The security of messages encoded via the widely used RSA public key encryption system rests on the enormous computational effort required to find the prime factors of a large number *N* using classical (conventional) computers. In 1994 Peter Shor showed that for sufficiently large *N*, a quantum computer could perform the factoring with much less computational effort. This paper endeavors to explain, in a fashion comprehensible to the nonexpert, the RSA encryption protocol; the various quantum computer manipulations constituting the Shor algorithm; how the Shor algorithm performs the factoring; and the precise sense in which a quantum computer employing Shor’s algorithm can be said to accomplish the factoring of very large numbers with less computational effort than a classical computer. It is made apparent that factoring *N* generally requires many successive runs of the algorithm. Our analysis reveals that the probability of achieving a successful factorization on a single run is about twice as large as commonly quoted in the literature.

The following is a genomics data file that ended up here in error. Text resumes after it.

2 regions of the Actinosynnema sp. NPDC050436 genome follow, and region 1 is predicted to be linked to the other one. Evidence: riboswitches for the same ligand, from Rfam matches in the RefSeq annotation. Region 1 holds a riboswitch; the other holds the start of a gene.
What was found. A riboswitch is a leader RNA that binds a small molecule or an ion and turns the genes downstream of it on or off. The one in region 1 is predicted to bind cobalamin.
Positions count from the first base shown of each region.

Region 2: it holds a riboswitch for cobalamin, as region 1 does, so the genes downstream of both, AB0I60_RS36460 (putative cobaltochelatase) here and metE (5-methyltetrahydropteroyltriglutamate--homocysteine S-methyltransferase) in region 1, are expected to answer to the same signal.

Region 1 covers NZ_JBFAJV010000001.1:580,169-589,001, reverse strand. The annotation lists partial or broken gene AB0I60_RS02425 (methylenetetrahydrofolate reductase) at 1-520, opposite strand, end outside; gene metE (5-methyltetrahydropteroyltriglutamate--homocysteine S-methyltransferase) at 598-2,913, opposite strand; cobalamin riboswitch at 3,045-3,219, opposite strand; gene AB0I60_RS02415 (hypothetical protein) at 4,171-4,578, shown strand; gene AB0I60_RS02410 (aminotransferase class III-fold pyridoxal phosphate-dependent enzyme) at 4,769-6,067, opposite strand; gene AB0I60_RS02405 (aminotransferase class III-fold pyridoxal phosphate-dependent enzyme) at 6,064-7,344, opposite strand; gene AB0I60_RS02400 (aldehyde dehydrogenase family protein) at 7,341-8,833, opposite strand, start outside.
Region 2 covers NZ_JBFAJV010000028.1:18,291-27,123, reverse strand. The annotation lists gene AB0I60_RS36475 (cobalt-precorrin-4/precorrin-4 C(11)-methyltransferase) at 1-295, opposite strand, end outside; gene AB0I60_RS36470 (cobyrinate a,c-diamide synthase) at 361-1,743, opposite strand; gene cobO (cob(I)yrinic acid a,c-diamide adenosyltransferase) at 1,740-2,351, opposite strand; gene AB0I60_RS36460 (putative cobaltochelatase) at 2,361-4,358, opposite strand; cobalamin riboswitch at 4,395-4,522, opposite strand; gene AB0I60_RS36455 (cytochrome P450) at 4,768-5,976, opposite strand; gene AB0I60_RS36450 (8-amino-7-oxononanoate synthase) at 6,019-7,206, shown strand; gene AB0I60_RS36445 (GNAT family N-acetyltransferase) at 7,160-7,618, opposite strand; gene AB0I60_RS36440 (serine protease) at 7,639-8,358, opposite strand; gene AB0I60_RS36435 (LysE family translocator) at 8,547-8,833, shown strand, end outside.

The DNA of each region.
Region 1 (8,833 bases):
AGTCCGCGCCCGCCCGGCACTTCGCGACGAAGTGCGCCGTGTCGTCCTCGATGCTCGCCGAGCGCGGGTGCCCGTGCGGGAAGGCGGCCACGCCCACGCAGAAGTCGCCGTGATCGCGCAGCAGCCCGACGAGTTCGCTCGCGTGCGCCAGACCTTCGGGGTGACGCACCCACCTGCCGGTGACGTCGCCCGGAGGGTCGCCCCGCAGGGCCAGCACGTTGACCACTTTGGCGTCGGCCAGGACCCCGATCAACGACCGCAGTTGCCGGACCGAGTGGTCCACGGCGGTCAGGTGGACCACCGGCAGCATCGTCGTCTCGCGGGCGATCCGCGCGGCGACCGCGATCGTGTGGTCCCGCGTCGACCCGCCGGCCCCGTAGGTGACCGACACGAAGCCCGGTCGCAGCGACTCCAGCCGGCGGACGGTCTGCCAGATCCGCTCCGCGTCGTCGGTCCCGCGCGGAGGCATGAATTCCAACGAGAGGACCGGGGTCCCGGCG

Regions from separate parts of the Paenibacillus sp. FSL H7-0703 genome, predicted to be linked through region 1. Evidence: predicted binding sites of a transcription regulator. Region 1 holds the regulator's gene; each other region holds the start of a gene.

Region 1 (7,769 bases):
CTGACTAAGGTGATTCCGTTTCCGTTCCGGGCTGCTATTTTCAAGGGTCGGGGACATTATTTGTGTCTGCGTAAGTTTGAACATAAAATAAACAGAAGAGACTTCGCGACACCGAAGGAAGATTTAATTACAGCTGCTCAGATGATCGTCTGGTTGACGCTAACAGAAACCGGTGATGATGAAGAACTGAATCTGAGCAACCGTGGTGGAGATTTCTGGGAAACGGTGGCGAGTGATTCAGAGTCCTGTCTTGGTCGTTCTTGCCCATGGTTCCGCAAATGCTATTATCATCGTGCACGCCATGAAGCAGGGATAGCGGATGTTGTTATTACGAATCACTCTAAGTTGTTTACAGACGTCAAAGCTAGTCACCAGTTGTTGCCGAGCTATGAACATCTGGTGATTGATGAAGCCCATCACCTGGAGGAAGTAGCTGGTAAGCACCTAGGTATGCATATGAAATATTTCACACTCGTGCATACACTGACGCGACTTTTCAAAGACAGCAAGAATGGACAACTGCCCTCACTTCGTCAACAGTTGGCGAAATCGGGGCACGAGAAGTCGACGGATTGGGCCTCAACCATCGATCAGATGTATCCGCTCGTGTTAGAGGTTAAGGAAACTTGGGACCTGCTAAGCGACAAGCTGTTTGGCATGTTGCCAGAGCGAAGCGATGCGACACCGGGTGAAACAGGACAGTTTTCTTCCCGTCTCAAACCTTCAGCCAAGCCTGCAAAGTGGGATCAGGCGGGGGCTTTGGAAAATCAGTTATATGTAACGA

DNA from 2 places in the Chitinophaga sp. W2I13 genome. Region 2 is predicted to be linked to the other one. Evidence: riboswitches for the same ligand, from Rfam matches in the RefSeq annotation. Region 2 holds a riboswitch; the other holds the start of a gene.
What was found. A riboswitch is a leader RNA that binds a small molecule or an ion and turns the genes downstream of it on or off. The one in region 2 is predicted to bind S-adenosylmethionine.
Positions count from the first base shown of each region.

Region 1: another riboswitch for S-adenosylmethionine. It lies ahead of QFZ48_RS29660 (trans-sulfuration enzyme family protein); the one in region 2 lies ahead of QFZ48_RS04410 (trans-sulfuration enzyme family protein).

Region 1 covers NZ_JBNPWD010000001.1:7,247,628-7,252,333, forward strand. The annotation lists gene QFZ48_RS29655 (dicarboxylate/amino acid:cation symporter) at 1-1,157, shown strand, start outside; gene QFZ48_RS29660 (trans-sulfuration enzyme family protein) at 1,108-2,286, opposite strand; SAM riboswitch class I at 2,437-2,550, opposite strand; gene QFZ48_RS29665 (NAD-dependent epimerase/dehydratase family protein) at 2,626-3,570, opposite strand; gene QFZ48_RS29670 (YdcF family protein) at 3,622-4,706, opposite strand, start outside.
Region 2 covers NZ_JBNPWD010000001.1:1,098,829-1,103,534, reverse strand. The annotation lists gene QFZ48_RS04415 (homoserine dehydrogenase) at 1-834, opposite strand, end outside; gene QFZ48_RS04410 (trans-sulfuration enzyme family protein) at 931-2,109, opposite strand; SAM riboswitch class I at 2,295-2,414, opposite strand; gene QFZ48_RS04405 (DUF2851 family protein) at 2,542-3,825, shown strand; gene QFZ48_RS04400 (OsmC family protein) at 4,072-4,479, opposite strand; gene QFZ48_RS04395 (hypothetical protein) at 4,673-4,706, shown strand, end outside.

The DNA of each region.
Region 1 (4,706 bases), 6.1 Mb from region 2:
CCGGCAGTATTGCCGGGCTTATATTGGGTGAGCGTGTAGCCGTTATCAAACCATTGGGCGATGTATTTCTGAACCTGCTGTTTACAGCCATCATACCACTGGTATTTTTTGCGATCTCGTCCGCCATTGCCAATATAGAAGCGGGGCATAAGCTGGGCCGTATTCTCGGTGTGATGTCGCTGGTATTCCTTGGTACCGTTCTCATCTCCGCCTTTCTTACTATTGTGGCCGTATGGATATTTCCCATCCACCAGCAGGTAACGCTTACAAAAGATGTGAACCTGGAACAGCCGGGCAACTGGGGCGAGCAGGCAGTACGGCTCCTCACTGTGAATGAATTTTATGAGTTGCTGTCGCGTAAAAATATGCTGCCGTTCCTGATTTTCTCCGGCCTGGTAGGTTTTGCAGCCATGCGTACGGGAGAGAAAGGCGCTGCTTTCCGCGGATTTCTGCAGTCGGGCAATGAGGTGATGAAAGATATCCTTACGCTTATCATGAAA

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*p*and

*q*which will be multiplied to construct

*N*can be accomplished in computing times at most polynomial in $L=log2\u200aN,$ whereas factoring

*N*to find its prime factors

*p*and

*q*requires computing times subexponential in

*L*(as we have discussed, assuming only classical computers are available).

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*The Physics Teacher*as a member benefit. To learn more about this member benefit and becoming an AAPT member, visit the Joining AAPT page.